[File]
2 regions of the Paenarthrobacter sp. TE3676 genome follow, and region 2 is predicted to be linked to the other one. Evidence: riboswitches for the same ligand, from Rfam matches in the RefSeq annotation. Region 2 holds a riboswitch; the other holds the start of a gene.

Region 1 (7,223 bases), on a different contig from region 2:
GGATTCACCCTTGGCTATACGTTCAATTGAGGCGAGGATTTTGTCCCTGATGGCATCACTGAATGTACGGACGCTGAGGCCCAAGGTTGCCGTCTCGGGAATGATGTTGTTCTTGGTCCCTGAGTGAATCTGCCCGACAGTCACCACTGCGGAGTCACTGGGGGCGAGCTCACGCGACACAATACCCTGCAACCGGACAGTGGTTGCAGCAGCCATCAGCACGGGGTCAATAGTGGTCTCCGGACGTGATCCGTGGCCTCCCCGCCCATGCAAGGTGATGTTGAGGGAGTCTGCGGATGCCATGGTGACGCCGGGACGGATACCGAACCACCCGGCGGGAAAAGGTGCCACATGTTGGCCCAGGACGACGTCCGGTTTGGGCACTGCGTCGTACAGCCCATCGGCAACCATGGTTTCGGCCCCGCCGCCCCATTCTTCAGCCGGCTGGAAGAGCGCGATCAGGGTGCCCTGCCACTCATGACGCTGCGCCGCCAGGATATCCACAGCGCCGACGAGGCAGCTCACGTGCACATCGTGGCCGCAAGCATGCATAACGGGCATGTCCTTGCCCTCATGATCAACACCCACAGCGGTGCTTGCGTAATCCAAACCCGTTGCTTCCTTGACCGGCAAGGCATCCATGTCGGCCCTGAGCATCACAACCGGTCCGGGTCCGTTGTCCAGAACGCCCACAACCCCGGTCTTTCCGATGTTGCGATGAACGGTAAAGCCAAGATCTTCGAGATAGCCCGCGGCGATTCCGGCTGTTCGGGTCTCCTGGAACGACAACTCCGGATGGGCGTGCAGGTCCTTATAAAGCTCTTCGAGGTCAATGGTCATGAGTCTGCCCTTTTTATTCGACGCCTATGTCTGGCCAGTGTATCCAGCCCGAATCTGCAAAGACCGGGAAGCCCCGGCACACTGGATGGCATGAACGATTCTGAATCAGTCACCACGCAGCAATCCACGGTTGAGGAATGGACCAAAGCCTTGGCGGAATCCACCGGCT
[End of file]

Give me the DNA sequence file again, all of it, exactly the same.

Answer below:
2 regions of the Paenarthrobacter sp. TE3676 genome follow, and region 2 is predicted to be linked to the other one. Evidence: riboswitches for the same ligand, from Rfam matches in the RefSeq annotation. Region 2 holds a riboswitch; the other holds the start of a gene.

Region 1 (7,223 bases), on a different contig from region 2:
GGATTCACCCTTGGCTATACGTTCAATTGAGGCGAGGATTTTGTCCCTGATGGCATCACTGAATGTACGGACGCTGAGGCCCAAGGTTGCCGTCTCGGGAATGATGTTGTTCTTGGTCCCTGAGTGAATCTGCCCGACAGTCACCACTGCGGAGTCACTGGGGGCGAGCTCACGCGACACAATACCCTGCAACCGGACAGTGGTTGCAGCAGCCATCAGCACGGGGTCAATAGTGGTCTCCGGACGTGATCCGTGGCCTCCCCGCCCATGCAAGGTGATGTTGAGGGAGTCTGCGGATGCCATGGTGACGCCGGGACGGATACCGAACCACCCGGCGGGAAAAGGTGCCACATGTTGGCCCAGGACGACGTCCGGTTTGGGCACTGCGTCGTACAGCCCATCGGCAACCATGGTTTCGGCCCCGCCGCCCCATTCTTCAGCCGGCTGGAAGAGCGCGATCAGGGTGCCCTGCCACTCATGACGCTGCGCCGCCAGGATATCCACAGCGCCGACGAGGCAGCTCACGTGCACATCGTGGCCGCAAGCATGCATAACGGGCATGTCCTTGCCCTCATGATCAACACCCACAGCGGTGCTTGCGTAATCCAAACCCGTTGCTTCCTTGACCGGCAAGGCATCCATGTCGGCCCTGAGCATCACAACCGGTCCGGGTCCGTTGTCCAGAACGCCCACAACCCCGGTCTTTCCGATGTTGCGATGAACGGTAAAGCCAAGATCTTCGAGATAGCCCGCGGCGATTCCGGCTGTTCGGGTCTCCTGGAACGACAACTCCGGATGGGCGTGCAGGTCCTTATAAAGCTCTTCGAGGTCAATGGTCATGAGTCTGCCCTTTTTATTCGACGCCTATGTCTGGCCAGTGTATCCAGCCCGAATCTGCAAAGACCGGGAAGCCCCGGCACACTGGATGGCATGAACGATTCTGAATCAGTCACCACGCAGCAATCCACGGTTGAGGAATGGACCAAAGCCTTGGCGGAATCCACCGGCT